V-a Introspective Perception
Early works on introspective perception [17, 18] defined a perception algorithm to be introspective if it is capable of predicting the occurrence of errors in its output given the current state of the robot. Follow-up works [3, 4] extended this definition and required such perception algorithms to predict the probability of perception error conditioned on the region in the raw sensory data that the output is dependent upon, e.g. an image patch in the captured image by an RGB camera where the estimated depth of the scene is erroneous. This is usually obtained by means of an introspection function that is trained on empirical data.
In CPIP, the robot is assumed to be equipped with one or more introspective perception modules; each module has a learned function , which extracts features from the raw sensory data that encode information about sources of perception errors. The outputs of all introspective perception modules are fed to a navigation competence predictor , which learns to estimate the likelihood of each of the different classes of failure given a set of sources of perception errors, i.e. such that . The inverse observation likelihood function in Eq. 2 is then estimated as the composition of the above two functions, i.e. .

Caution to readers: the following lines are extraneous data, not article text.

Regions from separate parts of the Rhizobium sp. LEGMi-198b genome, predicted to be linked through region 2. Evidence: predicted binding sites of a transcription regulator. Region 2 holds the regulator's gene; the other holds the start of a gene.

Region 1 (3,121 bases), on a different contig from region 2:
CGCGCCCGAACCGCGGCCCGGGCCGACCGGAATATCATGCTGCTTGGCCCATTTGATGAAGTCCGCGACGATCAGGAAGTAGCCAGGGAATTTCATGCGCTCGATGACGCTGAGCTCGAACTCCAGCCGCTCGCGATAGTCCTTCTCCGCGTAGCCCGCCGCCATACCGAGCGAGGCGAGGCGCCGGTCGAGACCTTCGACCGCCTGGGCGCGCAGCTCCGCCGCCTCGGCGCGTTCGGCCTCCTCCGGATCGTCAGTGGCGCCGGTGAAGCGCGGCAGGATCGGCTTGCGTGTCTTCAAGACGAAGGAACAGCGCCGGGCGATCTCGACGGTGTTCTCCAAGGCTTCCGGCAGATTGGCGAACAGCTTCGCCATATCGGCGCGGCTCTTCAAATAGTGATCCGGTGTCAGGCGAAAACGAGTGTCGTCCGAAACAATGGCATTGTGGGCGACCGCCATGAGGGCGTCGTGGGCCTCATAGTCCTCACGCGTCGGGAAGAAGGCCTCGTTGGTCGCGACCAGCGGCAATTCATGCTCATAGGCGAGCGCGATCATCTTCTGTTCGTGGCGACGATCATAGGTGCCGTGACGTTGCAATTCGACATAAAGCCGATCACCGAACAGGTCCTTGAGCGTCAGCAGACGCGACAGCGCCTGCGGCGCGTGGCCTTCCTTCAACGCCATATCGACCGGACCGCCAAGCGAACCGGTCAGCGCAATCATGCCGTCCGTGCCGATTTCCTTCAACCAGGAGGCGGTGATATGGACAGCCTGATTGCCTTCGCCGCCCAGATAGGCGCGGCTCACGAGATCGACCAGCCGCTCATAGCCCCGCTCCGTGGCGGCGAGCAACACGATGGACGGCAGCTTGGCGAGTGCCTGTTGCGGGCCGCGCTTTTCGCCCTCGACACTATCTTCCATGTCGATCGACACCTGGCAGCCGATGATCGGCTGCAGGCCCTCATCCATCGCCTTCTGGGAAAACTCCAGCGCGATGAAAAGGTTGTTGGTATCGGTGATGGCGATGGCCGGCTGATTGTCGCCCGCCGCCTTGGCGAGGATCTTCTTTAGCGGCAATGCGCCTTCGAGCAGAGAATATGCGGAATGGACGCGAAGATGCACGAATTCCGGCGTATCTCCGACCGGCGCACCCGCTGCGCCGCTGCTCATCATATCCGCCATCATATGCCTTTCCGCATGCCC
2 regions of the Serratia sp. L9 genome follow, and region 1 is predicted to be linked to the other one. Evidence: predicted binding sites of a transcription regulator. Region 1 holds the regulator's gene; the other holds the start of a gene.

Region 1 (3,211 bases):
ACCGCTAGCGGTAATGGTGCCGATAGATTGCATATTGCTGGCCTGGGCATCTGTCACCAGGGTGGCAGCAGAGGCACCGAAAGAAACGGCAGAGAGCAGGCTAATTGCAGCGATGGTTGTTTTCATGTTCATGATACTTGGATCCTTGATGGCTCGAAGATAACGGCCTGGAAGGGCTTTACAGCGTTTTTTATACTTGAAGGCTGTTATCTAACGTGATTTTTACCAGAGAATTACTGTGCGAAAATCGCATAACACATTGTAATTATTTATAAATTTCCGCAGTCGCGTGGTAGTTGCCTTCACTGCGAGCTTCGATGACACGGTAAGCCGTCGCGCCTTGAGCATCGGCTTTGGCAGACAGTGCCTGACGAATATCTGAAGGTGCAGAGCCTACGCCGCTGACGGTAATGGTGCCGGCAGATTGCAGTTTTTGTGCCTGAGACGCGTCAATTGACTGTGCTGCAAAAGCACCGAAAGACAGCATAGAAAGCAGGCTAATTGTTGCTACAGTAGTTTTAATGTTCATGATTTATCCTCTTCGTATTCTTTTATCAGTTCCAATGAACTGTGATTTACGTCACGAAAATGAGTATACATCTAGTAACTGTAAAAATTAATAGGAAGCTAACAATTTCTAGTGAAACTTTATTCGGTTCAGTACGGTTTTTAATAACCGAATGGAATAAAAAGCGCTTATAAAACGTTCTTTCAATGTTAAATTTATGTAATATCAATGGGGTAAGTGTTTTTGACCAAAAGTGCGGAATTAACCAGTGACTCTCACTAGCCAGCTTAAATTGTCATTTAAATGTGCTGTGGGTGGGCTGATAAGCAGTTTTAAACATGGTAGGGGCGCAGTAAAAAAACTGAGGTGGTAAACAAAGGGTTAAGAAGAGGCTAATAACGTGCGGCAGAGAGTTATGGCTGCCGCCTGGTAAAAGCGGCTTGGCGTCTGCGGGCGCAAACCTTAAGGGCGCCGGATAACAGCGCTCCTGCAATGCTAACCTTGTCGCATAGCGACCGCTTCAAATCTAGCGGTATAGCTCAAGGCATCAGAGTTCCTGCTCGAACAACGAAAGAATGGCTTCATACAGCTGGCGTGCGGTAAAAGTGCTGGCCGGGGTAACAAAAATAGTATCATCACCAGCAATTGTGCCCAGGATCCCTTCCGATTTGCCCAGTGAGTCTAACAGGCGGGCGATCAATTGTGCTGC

In this paper we implement introspective perception for a block matching-based stereo depth estimator 
using the same convolutional neural network architecture as that used in for the introspection function. The training data is collected autonomously using a depth camera as supervisory sensing, which is only occasionally available and provides oracular information about the true depth of the scene.
V-B Competence Predictor Model
We implement the navigation competence predictor model